Can I replace the UC LED pucks easily (xpost on Kitchen forum)

swspitfireMay 4, 2010

Kitchen reno:

We just had our LED lights installed in 2 glass cabinets, and under the cabinets (all the same pucks). The illumination is abysmal.

The electrician supplied these and these were the only LED pucks he had to offer.

I would like to do more research and find out what I can replace these with.

I do not want to replace the rough wiring. If possible I was thinking I would remove the undercabinet pucks and install them to a few more shelves inside the cabinets. The shelves are wood so this would allow more (dim) light through out the cabinet space.

Can these removed pucks be added to the existing ones?

Can I install different LED pucks or strips with the same existing wiring/transformer?

Any recommendations?

I am in Canada but I will probably go to the states to see what they have to offer.


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What's the voltage used? 12v?

You might be better off with led strip lighting.

As long as there are convenient disconnection points, it would be relatively easy to swap out the lights and transformer. Ie: the in wall wiring is done separate from the pucks with connectors near where the pucks are.

    Bookmark   May 4, 2010 at 10:21AM
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Hi davidtay
Yes they are 12 volts. They seem "stuck on ". Do you know if they can be easily removed? From the lack of illumination, I am guessing they are a pretty basic puck, nothing fancy.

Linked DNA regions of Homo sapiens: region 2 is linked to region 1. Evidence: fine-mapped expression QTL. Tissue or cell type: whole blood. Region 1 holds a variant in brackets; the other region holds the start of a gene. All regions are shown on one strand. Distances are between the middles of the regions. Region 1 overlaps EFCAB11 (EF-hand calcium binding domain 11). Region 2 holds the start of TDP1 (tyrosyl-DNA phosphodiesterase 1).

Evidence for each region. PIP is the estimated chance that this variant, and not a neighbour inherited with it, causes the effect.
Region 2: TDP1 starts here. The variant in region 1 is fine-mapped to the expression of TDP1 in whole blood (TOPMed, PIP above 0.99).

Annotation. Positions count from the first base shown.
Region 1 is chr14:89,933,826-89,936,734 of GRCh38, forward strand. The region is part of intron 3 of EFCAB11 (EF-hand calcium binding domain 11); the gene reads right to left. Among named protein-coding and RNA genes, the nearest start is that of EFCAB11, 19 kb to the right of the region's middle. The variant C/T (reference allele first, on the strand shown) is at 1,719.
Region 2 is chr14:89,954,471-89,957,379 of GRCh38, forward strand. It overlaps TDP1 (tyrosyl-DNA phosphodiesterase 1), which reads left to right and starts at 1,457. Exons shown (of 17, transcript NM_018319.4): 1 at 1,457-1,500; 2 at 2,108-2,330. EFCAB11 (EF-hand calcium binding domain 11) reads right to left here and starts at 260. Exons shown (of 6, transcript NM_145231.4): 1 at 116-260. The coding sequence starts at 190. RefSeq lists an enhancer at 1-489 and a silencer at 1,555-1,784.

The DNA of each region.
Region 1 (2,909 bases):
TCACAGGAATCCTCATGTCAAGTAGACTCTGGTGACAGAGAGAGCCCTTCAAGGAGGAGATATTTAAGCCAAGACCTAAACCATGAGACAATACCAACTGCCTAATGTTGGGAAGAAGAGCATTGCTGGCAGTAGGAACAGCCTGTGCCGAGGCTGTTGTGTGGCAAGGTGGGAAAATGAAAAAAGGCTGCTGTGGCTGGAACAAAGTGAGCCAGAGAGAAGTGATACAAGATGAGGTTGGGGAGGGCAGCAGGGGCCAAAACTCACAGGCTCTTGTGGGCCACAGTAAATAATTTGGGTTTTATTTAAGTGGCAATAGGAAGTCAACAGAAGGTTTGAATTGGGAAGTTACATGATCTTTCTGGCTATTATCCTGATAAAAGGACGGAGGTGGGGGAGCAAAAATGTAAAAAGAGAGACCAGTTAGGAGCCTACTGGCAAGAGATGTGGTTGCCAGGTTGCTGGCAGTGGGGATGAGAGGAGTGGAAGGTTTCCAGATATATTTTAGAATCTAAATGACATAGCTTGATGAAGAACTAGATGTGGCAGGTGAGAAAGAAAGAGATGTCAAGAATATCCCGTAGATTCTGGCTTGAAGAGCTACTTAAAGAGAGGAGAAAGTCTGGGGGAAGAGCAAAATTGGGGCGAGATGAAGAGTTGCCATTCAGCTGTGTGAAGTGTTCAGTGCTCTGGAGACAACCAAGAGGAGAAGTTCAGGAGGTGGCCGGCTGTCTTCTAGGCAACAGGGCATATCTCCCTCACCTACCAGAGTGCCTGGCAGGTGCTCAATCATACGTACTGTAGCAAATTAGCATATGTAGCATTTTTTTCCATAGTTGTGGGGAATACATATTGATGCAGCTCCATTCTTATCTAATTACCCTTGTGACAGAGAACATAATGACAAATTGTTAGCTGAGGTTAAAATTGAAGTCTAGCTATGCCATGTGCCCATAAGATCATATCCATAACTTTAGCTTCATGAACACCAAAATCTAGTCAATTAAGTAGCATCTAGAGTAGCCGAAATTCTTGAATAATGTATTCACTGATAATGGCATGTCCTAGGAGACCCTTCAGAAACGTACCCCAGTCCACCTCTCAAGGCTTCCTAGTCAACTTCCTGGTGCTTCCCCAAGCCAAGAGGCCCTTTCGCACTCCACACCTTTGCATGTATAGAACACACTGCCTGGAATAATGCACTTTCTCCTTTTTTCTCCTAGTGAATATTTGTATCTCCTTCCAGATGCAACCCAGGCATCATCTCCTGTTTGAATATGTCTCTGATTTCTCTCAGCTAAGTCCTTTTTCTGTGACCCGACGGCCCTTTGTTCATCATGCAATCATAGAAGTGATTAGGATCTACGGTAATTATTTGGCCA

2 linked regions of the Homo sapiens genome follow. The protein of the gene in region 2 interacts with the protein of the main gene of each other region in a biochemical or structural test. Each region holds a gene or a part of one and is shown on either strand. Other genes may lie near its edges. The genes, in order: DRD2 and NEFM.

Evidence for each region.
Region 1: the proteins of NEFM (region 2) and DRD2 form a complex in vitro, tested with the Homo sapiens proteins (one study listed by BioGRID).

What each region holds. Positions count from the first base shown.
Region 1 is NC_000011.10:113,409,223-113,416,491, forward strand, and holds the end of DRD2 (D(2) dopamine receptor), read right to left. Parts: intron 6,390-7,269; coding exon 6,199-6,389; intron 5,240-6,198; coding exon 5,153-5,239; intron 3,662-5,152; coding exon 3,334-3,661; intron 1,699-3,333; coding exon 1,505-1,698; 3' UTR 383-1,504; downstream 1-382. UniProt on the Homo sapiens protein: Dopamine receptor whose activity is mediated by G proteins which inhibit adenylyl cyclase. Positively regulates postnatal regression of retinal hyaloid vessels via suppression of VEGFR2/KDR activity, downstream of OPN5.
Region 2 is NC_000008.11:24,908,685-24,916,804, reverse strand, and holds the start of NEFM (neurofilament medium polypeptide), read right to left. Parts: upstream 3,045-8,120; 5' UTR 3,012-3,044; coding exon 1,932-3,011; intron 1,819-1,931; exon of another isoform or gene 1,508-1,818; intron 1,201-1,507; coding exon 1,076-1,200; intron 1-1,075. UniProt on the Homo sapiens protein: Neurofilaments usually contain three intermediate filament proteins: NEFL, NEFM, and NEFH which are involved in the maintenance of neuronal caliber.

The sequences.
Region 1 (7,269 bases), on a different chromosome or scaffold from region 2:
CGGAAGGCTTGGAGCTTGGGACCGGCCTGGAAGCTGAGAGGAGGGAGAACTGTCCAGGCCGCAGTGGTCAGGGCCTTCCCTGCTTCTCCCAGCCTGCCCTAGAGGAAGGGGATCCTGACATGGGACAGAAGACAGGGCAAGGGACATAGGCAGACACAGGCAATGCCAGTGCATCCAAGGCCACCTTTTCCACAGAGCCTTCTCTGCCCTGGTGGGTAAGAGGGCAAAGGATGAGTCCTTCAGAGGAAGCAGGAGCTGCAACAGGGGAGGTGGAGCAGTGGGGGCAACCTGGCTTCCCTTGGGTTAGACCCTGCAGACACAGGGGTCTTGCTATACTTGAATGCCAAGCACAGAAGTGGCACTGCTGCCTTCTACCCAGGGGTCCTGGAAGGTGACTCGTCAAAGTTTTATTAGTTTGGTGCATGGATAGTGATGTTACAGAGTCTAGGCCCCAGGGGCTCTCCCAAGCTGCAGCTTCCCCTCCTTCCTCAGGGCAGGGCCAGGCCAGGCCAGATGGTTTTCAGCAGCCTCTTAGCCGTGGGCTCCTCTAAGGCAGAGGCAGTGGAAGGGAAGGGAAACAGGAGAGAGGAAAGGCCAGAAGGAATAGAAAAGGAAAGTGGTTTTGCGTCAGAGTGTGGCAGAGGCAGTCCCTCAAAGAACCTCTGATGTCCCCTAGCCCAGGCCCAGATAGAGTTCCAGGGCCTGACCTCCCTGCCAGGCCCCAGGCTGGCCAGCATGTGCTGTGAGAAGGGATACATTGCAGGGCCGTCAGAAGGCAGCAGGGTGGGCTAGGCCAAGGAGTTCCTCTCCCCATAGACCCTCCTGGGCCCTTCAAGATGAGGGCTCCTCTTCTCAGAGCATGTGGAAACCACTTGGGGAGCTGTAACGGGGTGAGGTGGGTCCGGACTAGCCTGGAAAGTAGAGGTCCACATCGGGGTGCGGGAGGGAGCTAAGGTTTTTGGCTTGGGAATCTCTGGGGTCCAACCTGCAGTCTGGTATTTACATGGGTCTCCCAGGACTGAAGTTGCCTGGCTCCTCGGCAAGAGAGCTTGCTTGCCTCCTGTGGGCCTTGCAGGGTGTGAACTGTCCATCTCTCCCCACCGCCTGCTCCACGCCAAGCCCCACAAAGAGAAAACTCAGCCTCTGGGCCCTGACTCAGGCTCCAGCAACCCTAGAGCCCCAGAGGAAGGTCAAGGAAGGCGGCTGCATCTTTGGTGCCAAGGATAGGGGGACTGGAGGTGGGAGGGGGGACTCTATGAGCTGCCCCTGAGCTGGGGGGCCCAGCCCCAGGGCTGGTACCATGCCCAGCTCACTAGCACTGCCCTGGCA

It also said on the side of the puck, "limit of 8 per transformer". I have 9 so I should have 2 transformers.
Will one of these transformers be suitable for LED strips? Or do transformers match specific components?

    Bookmark   May 5, 2010 at 9:34AM
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Hi swapitfire,
Try using a thin paper cutter blade to separate the pucks from the bottom of the cabinet.

Whether you can reuse the transformer depends on the replacement led lights.
For example, if the new light requires 24v, the existing transformer will not work out.
If the new light requires 12v, but the total current draw exceeds what the transformer is able to supply, the existing transformer will not either.

Look around for lights with the adequate light output first.
In the meantime, check how the lights are connected to the transformer.

    Bookmark   May 5, 2010 at 11:26AM
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